Apennine Culture


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Apennine Culture

 

an archaeological culture of the Bronze Age in Italy that included most of the Apennine Peninsula.

The Apennine culture dates approximately from the second millennium B.C. The majority of archaeological material from the Apennine culture is provided by the natural caves of Pertoza, Zachito, and Felci (on the island of Capri), as well as the settlements of Scoglio del Tonno and Coppa Nevigata. The inhabitants of these caves and settlements were primarily engaged in livestock raising and in making weapons out of bone, horns, and stone. Bronze objects are encountered relatively rarely. The ceramic wares of the various regions of the Apennine culture are distinguished by technique of manufacture, forms, and ornamentation. Mass graves in the form of stone circles, megalithic structures, and small artificial caves are characteristic. It is supposed that these graves reproduce the form of cabins or huts. The bearers of the Apennine culture had a connection with the most ancient population of the Aegean basin (as shown by findings of Mycenean ceramic ware dating from the 16th century B.C.).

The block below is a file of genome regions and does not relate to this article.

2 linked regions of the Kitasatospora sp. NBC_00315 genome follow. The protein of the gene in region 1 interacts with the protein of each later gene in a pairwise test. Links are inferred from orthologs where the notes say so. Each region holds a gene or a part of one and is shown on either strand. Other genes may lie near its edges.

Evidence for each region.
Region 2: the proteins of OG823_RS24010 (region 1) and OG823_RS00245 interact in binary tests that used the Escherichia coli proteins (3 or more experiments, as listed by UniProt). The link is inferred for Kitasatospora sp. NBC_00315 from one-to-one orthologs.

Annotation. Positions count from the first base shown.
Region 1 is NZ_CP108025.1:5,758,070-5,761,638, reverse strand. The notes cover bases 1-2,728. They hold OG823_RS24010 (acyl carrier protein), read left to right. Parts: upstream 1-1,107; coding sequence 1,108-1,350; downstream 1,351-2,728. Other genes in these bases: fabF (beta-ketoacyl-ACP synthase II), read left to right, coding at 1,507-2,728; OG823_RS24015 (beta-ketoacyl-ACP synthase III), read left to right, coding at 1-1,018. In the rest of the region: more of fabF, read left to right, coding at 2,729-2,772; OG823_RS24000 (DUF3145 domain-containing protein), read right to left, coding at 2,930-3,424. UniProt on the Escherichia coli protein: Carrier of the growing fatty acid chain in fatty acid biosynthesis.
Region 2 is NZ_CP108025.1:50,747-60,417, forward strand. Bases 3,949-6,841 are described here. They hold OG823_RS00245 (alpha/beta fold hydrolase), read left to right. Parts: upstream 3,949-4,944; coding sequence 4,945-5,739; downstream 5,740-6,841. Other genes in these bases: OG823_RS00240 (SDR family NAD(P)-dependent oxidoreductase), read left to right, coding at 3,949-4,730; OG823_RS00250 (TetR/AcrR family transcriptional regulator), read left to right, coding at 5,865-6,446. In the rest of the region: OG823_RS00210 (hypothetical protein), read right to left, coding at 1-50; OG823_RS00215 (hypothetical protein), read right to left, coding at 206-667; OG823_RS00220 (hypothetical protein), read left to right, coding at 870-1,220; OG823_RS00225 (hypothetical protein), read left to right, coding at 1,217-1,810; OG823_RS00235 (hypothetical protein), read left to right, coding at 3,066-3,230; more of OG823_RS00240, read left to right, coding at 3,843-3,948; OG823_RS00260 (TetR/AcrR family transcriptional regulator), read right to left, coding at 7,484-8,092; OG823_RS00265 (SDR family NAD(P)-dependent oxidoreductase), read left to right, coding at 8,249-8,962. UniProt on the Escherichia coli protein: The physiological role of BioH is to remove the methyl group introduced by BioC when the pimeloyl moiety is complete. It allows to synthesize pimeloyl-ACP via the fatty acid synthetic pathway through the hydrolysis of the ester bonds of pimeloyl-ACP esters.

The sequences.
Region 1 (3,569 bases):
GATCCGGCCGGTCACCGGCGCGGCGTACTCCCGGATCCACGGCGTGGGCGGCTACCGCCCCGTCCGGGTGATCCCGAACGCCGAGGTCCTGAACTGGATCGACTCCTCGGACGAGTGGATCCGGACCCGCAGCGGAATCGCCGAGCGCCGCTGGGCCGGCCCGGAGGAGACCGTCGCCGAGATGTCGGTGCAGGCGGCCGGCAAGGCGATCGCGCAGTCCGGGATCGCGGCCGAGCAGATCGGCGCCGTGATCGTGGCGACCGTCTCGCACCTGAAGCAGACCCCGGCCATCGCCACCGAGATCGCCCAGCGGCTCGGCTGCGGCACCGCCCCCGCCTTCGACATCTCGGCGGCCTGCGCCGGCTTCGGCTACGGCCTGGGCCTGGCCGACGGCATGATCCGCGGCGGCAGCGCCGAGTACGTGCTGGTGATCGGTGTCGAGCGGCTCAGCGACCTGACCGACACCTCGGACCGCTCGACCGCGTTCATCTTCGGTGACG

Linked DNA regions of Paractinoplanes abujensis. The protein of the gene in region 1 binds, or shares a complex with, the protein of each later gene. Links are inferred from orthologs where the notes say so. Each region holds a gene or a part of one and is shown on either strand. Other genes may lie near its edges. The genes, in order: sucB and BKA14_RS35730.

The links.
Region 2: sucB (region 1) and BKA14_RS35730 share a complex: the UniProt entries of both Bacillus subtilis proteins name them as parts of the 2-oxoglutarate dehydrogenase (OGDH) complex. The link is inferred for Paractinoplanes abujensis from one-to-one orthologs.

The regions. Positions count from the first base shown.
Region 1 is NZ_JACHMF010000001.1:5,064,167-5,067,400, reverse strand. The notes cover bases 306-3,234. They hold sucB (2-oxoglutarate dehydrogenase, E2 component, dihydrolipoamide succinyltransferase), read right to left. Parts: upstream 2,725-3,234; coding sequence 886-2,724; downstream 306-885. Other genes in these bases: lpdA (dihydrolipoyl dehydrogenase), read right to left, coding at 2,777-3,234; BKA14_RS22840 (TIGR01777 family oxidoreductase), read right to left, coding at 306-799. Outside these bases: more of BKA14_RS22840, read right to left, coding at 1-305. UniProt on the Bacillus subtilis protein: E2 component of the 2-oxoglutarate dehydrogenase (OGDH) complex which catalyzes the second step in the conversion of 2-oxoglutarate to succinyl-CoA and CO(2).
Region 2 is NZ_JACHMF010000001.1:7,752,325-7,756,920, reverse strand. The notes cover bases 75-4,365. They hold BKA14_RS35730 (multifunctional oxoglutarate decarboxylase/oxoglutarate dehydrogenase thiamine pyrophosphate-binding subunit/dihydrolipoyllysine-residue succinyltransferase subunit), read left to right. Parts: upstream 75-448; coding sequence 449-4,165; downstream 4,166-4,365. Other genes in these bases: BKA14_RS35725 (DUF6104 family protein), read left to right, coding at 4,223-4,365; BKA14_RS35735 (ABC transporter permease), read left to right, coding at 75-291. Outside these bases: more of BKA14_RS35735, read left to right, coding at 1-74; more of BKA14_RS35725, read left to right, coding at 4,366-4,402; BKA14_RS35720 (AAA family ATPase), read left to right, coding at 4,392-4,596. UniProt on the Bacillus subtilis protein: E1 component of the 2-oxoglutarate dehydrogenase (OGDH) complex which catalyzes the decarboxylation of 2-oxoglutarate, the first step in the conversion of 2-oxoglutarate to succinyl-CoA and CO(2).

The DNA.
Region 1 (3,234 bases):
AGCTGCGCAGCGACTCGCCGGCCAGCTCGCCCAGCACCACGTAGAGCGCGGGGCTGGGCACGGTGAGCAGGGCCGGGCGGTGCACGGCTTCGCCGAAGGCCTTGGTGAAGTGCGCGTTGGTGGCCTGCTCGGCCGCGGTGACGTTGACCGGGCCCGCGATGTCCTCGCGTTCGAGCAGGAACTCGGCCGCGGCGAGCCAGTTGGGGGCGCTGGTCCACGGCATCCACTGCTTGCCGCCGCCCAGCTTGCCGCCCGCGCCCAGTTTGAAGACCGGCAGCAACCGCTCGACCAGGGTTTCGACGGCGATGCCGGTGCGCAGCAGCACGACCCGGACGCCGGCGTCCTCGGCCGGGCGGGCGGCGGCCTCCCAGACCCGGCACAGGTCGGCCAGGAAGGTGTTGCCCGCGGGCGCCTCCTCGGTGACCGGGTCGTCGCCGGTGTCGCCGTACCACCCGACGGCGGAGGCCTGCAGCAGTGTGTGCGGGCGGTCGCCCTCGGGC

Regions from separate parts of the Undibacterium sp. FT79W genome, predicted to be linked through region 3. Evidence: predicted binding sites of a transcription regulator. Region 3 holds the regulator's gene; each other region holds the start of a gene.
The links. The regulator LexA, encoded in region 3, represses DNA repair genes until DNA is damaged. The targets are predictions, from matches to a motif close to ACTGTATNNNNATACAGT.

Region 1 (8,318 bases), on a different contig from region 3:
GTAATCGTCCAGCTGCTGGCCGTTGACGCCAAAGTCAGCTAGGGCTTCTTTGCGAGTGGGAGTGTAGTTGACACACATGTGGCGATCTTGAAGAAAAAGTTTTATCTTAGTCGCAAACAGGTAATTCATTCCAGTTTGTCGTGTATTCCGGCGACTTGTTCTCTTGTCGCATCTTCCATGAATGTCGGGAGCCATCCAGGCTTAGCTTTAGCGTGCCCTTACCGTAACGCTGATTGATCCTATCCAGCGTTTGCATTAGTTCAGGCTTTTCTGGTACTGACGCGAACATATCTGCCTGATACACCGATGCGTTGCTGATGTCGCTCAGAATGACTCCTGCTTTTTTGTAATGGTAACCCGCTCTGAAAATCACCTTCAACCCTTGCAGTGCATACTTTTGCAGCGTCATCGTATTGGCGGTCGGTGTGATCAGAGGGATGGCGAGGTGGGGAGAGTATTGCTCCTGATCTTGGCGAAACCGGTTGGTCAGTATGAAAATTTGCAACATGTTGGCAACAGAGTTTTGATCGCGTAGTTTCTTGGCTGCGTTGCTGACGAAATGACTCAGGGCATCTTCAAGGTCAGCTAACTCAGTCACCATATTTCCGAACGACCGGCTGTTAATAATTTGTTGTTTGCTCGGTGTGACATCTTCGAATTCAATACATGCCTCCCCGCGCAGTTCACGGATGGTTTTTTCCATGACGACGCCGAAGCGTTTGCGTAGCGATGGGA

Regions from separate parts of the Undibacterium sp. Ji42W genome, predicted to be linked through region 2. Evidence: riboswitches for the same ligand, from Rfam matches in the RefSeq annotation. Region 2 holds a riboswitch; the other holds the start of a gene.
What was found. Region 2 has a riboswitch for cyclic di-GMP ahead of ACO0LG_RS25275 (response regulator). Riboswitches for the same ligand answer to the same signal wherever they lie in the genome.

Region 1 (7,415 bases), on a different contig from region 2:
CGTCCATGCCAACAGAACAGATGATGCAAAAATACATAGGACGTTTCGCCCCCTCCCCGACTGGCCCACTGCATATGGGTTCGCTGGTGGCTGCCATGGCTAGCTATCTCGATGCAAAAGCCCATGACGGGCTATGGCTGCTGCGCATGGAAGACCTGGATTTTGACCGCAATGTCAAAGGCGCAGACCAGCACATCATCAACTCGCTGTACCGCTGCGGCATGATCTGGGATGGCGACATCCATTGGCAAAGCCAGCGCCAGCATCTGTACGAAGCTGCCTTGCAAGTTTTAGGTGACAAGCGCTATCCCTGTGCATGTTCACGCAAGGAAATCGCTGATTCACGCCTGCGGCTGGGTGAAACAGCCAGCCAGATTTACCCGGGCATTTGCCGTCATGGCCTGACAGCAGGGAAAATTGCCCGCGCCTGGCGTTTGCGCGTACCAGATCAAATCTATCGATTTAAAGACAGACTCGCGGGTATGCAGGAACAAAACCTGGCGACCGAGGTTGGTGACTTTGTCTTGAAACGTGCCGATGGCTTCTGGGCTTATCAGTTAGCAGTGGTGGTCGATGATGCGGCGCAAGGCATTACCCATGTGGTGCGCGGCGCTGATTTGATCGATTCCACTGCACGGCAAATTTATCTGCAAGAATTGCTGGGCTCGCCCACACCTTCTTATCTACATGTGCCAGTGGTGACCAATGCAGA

REFERENCE

Nemirovskii, A. I. “Plemena Italii vo 2-m tys. do n. e.” Vestnik drevnei istorii,1957, no. 1.